Strictly speaking, the term Usability has evolved from ease of use to also include design and presentation aspects. A large amount of research has been conducted using this wider definition. These studies include everything from model development (Cunliffe, 2000), to personal self image on Web sites (Dominick, 1999), to the purpose of a Web site (Falk, 2000; Neilsen, 1999, 2000), and to Web site effectiveness (Briggs & Hollis, 1997; Fichter, 2005). Ultimately, these topics are related to Usability and the success that a Web site enjoys. The construct of Usability covers a range of topics. This article specifically addresses Web Usability from the perspective of how easy a system is to learn, remember, and use (Rosen, Purinton, & Lloyd, 2004). The system features should emphasize subjective satisfaction (Cheung & Lee, 2005), low error rate, and high task performance (Calongne, 2001). In this regard, Usability is a combination of the underlying (hypermedia) system engine and the contents and structure of the document, and how these two elements fit together (Lu & Yeung, 1998).
Every Web page has an address on the Internet. The more recognizable the address, the easier it is for the user to become brand-aware and the more often they might return to the site. The address of the main Web page is typically called the domain name and appears on the URL address line of the browser. Typically, the Web is used as a marketing tool that allows millions of potential customers to visit a site each day (Hart, Doherty, & Ellis-Chadwick, 2000). However, before that can happen, a person needs to be able to find the appropriate Web page. In that regard, many individuals use and depend upon search engines to locate sites of interests. A serious problem is that a Web site’s reference may be buried so deep in a search result that it will very likely go unnoticed, and hence will not be visited. The consequence is not only a Usability issue, it is also a visibility/profitability problem. To circumvent this issue, an organization should consider using meaningful Web addresses (URL), descriptive meta tags in the DHTML, and XML code, key words in titles and paragraphs, and backward links (link referrals) to help enhance placement of a Web site in search results.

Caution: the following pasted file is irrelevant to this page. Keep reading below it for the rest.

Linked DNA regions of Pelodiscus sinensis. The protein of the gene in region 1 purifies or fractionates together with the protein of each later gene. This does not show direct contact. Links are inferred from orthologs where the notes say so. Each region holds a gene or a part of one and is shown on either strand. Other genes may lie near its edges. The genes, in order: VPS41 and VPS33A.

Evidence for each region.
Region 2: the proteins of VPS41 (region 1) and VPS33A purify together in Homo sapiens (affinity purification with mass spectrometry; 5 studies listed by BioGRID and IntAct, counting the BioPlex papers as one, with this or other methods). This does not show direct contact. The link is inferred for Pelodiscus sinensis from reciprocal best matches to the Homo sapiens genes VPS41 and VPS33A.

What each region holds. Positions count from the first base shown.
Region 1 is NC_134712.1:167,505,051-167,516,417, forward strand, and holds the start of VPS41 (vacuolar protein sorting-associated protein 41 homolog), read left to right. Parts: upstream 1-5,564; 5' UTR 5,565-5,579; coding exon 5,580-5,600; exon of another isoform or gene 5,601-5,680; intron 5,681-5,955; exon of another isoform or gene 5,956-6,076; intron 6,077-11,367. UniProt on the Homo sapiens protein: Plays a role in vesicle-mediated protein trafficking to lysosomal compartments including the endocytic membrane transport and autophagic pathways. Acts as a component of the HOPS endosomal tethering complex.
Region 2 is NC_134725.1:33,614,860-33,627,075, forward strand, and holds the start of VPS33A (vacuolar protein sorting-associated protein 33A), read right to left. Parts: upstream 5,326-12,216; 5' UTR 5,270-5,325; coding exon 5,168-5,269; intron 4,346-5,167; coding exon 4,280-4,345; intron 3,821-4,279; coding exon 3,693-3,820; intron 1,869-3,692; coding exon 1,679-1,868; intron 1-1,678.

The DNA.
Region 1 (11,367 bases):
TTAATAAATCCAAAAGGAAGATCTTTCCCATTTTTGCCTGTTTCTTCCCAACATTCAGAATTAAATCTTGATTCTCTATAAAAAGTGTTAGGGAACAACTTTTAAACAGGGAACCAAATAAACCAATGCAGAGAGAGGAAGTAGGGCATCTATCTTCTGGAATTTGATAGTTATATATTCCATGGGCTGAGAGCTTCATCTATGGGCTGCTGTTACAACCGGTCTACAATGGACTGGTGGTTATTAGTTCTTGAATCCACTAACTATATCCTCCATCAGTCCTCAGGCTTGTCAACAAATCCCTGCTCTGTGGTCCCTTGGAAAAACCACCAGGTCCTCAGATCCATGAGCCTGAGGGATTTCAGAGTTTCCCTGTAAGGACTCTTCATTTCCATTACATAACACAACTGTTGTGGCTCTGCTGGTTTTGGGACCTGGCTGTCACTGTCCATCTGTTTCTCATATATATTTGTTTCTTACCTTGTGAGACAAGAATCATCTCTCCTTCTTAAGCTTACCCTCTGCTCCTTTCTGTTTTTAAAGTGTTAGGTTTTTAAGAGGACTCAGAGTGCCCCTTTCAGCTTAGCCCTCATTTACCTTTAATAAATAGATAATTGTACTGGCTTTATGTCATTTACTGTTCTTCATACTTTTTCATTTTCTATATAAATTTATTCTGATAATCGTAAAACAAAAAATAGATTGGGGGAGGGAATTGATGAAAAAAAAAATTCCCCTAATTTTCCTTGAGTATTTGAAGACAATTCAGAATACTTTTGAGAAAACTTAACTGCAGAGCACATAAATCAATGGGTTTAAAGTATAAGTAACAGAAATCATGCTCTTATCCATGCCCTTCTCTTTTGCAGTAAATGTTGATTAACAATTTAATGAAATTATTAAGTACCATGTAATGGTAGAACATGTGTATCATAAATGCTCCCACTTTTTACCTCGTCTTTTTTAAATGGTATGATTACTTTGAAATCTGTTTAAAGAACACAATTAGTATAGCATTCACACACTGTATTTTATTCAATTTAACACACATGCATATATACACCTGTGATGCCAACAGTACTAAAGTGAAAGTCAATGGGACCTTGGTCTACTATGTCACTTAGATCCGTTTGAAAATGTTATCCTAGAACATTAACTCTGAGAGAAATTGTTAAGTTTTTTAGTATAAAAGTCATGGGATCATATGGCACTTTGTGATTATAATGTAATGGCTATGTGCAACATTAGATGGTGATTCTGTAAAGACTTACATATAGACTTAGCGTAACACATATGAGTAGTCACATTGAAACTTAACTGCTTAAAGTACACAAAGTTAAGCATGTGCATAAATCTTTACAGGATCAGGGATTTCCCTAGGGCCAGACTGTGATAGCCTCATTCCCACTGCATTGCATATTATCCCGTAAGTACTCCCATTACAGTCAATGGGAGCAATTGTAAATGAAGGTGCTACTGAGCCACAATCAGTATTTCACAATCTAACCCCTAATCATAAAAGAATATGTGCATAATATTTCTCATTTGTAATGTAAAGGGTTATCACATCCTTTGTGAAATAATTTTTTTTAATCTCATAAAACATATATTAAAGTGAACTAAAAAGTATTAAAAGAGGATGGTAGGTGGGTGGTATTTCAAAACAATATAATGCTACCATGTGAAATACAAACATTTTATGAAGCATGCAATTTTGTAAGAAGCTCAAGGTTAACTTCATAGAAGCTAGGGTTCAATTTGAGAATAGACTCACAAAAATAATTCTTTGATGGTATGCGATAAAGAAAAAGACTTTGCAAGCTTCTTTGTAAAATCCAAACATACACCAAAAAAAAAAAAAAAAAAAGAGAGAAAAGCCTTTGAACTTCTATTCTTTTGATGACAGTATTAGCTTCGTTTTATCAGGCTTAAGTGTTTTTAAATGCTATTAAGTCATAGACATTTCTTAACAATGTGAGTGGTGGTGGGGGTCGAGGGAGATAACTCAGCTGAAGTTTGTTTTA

Key Terms in this Chapter
Information architecture: How the Web site’s Web pages are organized, labeled, and navigated to support user browsing.
Deadlinks: Text or graphics you can click that should lead to other information; when accessed, either an error message is returned, or the link leads to an “under construction” page.
Site Map: An overview of all information on the site to help users find the information faster.
Usability: How effectively site visitors can access your site’s information -- things enacted to make a Web site easier to use.
Dynamic Web pages: Web pages whose content vary according to various events (e.g., the characteristics of users, the time that the pages are accessed, the preference settings, the browser capabilities, etc.); an example would be the results of a search via a search engine.
URL: (Universal Resource Locator): An Internet address that includes the protocol required to open an online or off-line document.
Browser: A browser is an application that interprets the computer language and presents it in its final Web page format.
Hyperlinks: Text or graphics that you can click to view other information.
Static Web pages: The same page content is presented to the user regardless of who they are.